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Statistical sampling of missing environmental variables improves biophysical genomic prediction
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  • Abdulqader Jighly,
  • Thabo Thayalakumaran,
  • Surya Kant,
  • Joe Panozzo,
  • Rajat Aggarwal,
  • David Hessel,
  • Kerrie Forrest L,
  • Frank Technow,
  • Radu Totir,
  • Mike Goddard,
  • Jennie Pryce,
  • matthew hayden,
  • Jesse Munkvold,
  • Garry J. O'Leary
Abdulqader Jighly
AgriBio Centre For AgriBioscience

Corresponding Author:[email protected]

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Thabo Thayalakumaran
AgriBio Centre For AgriBioscience
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Surya Kant
Agriculture Victoria
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Joe Panozzo
Agriculture Victoria
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Rajat Aggarwal
Corteva Agriscience Johnston Global Business Center
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David Hessel
Corteva Agriscience Wamego KS USA
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Kerrie Forrest L
AgriBio Centre For AgriBioscience
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Frank Technow
Corteva Agriscience Johnston Global Business Center
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Radu Totir
Corteva Agriscience Johnston Global Business Center
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Mike Goddard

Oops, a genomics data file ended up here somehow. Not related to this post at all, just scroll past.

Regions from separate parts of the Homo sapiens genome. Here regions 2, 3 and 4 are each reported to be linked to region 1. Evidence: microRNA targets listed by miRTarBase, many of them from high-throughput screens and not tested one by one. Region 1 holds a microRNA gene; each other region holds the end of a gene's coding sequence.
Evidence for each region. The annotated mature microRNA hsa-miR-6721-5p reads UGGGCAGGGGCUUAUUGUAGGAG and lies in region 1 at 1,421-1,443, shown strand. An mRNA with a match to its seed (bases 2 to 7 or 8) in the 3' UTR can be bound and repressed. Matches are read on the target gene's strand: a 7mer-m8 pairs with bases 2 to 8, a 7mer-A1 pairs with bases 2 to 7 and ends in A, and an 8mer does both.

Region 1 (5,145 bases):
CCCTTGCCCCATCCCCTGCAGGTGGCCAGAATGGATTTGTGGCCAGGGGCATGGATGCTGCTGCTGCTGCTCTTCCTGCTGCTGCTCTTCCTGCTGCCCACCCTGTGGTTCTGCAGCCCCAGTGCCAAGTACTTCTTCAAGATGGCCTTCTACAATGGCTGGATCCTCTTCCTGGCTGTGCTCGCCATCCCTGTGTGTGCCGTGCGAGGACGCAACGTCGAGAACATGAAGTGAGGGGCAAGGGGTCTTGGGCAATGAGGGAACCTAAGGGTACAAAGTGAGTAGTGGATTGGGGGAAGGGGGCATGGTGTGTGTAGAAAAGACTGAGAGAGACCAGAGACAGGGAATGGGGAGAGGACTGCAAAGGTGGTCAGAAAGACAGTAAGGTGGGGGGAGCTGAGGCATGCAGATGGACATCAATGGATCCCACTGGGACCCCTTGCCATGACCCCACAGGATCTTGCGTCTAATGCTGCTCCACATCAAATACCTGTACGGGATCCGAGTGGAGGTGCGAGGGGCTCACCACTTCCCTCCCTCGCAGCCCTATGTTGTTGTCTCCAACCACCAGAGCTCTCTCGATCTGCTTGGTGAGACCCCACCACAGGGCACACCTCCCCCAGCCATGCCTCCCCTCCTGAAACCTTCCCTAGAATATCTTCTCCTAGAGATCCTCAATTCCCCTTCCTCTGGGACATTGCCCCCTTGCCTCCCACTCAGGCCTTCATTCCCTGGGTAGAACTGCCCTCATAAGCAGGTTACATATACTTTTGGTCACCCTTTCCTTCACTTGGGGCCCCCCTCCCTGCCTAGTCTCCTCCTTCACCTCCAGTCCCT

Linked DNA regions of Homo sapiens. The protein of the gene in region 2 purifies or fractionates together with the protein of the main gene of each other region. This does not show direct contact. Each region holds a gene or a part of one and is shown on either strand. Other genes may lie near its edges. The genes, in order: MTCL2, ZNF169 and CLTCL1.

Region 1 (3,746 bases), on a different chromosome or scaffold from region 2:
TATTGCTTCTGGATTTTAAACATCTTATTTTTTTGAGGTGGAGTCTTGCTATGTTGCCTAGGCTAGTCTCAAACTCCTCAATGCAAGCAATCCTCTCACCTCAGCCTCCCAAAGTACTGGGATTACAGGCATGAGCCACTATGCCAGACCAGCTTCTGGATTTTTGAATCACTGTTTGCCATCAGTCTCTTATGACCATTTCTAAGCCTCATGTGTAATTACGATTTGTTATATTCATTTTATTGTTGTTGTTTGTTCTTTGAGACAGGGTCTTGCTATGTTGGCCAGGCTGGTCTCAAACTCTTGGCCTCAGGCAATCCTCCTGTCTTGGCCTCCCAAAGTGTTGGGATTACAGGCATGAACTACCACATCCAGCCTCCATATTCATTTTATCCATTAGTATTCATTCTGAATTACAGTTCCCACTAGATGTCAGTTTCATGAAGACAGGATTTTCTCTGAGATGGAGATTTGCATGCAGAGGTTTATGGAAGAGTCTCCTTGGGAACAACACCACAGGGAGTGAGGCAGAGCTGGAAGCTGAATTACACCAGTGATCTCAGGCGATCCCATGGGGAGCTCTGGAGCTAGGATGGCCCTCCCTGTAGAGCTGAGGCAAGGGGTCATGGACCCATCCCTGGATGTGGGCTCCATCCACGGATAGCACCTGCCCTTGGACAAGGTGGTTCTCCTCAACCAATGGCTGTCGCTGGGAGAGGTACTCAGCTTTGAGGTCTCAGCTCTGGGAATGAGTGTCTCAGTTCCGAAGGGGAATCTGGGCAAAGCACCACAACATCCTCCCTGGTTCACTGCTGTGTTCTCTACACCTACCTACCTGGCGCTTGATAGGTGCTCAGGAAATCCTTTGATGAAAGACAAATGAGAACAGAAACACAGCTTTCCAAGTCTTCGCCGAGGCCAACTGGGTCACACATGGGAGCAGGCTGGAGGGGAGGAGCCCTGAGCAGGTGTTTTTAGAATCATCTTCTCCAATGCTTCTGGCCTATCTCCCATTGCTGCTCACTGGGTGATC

AgriBio Centre For AgriBioscience
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Jennie Pryce
AgriBio Centre For AgriBioscience
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matthew hayden
AgriBio Centre For AgriBioscience
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Jesse Munkvold
Corteva Agriscience Johnston Global Business Center
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Garry J. O'Leary
Agriculture Victoria
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Abstract

Since the invention of whole genome prediction (WGP) more than two decades ago, breeding programs have established extensive reference populations that are cultivated under diverse environmental conditions. The introduction of the CGM-WGP model, which integrates crop growth models (CGM) with WGP, has expanded the applications of WGP to the prediction of unphenotyped traits in untested environments, including future climates. However, CGMs require multiple seasonal environmental records, unlike WGP, which makes CGM-WGP less accurate when applied to historical reference populations that lack crucial environmental inputs. Here, we investigated the ability of CGM-WGP to approximate missing environmental variables to improve prediction accuracy. Two environmental variables in a wheat CGM, initial soil water content (InitlSoilWCont) and initial nitrate profile, were sampled from different normal distributions separately or jointly in each iteration within the CGM-WGP algorithm. Our results showed that sampling InitlSoilWCont alone gave the best results and improved the prediction accuracy of grain number by 0.07, yield by 0.06 and protein content by 0.03. When using the sampled InitlSoilWCont values as an input for the traditional CGM, the average narrow-sense heritability of the genotype-specific parameters (GSPs) improved by 0.05, with GNSlope, PreAnthRes and VernSen showing the greatest improvements. Moreover, the root mean square of errors for grain number and yield was reduced by about 7% for CGM and 31% for CGM-WGP when using the sampled InitlSoilWCont values. Our results demonstrate the advantage of sampling missing environmental variables in CGM-WGP to improve prediction accuracy and increase the size of the reference population by enabling the utilisation of historical data that is missing environmental records.